(Note: The item below was posted while I was still writing my newspaper article – the complete article ran in today’s Concord Monitor, and it’s right here. There isn’t a huge difference, mostly more quotes.)
The state’s small but active bitcoin community has been rattled by a cryptocurrency firm’s decision to leave New Hampshire because it doesn’t like our regulations, raising the thorny question of how government can protect consumers drawn to an industry designed to sidestep government.
“I don’t want to be protected by the state. I don’t want what comes along with that,” said Will Anderson of Concord, a self-described bitcoin enthusiast who was among a half-dozen people testifying Wednesday in front of the nation’s only legislative committee on cybercurrency regulations. That same viewpoint was expressed by several other speakers, many of whom are associated with libertarian groups or movements.
This crowd – unusually large for a standing committee pondering an obscure topic with no bills on the table – was stirred up by the decision of Poloniex, a Washington D.C.-based bitcoin exchange, to shut all New Hampshire accounts as of Oct. 6 “due to changes in New Hampshire’s regulatory statute as it applies to cryptocurrency.”
Poloniex’s Chief Experience Officer, Michael Demopoulos, told the Committee to Study Cryptocurrency Regulation on Wednesday that his firm was in discussion with the New Hampshire Bank Commission and hoped to resolve the matter.
Three other bitcoin exchanges – Coinbase, CoinEx and Circle Internet – have registered with the state bank commission. Demopoulos said Poloniex is different because it deals only with cryptocurrency, not with dollars and other “fiat currency,” a term for legal tender backed by a government, although it’s not clear if that is the reason for Poloniex’s withdrawal from New Hampshire.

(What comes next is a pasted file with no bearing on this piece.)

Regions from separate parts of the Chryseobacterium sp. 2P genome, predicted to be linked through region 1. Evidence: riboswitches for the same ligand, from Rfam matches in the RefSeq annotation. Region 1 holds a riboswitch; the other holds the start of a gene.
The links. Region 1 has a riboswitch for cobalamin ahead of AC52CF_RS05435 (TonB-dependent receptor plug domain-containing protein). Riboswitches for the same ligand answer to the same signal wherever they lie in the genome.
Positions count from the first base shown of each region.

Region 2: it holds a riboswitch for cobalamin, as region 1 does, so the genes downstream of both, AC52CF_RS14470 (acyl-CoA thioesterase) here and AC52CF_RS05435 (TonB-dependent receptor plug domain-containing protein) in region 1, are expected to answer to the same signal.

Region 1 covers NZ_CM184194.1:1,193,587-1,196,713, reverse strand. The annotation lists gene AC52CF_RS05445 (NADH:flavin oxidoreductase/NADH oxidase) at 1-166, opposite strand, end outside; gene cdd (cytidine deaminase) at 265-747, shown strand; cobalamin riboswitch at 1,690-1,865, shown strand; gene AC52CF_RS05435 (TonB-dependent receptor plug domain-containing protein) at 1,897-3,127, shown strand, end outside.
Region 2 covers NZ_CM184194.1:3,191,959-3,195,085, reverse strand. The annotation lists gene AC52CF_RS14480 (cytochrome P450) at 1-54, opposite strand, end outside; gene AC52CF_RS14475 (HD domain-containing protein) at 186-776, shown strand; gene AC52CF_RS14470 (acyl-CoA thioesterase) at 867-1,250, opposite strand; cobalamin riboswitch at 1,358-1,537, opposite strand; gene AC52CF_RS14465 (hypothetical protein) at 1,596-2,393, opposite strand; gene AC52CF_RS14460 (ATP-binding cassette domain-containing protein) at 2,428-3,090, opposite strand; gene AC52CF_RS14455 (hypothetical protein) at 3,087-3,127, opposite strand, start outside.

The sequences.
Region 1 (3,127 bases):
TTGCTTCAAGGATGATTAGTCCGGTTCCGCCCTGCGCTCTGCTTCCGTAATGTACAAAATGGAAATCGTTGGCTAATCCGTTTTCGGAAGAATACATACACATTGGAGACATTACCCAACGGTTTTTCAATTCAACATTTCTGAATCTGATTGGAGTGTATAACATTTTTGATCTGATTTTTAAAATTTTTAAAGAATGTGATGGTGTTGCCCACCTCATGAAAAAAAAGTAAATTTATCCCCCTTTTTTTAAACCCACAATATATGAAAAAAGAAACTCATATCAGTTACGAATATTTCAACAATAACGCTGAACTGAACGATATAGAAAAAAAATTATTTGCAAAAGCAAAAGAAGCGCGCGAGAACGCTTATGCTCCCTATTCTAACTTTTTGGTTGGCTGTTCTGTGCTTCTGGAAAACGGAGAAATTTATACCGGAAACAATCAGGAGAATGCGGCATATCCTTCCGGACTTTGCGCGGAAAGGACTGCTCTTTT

Bitcoin is the best known of a number of types of digital currency created in recent years on the back of a technology known as the blockchain. The blockchain, an encrypted online ledger that is shared by as many computers as necessary, holds the possibility of altering many industries – not just finance and banking but also insurance, real estate, supply chain management and even local government record-keeping.
Blockchain, however, is not the issue here. Maryam Torben-Desfosses, a hearing examiner for the Consumer Credit Divison of the Bank Department, emphasized Wednesday that the state does not regulate blockchain. “It’s not the technology that is regulated, it’s the use to which it is put for virtual currency,” she said.
The current situation came about when the legislature overhauling the state’s banking and credit union laws in 2015. One change involved the term “convertible virtual currency” when describing what is regulated.
The state Bank Department began looking at cryptocurrency exchanges, which are companies that that hold bitcoin and other virtual currencies owned by other people. Depending on the details of their business model, Torben-Desfosses said, these may be subject to the same regulations as money exchanges like Western Union, or of holders of what is known as “stored value” items such as debit and credit cards.
The goal, she said, is to protect consumers. She pointed to high-profile failures such as a Japanaese bitcoin exchange known as Mt. Gox, which cost customers hundreds of millions of dollars worth of lost bitcoin when it was hacked, but said more mundane concerns are also important.
“If I’m going to use the exchange to send money to Alaska, how can we make sure it gets there, that the (exchange) is not going to pocket it,” she said.
The fear expressed by all the speakers, however, is that regulations designed for an established industry like banking were too heavy-handed for a brand-new industry like cryptocurrency and could strangle it, or at least tarnish New Hampshire’s reputation as a home for innovation.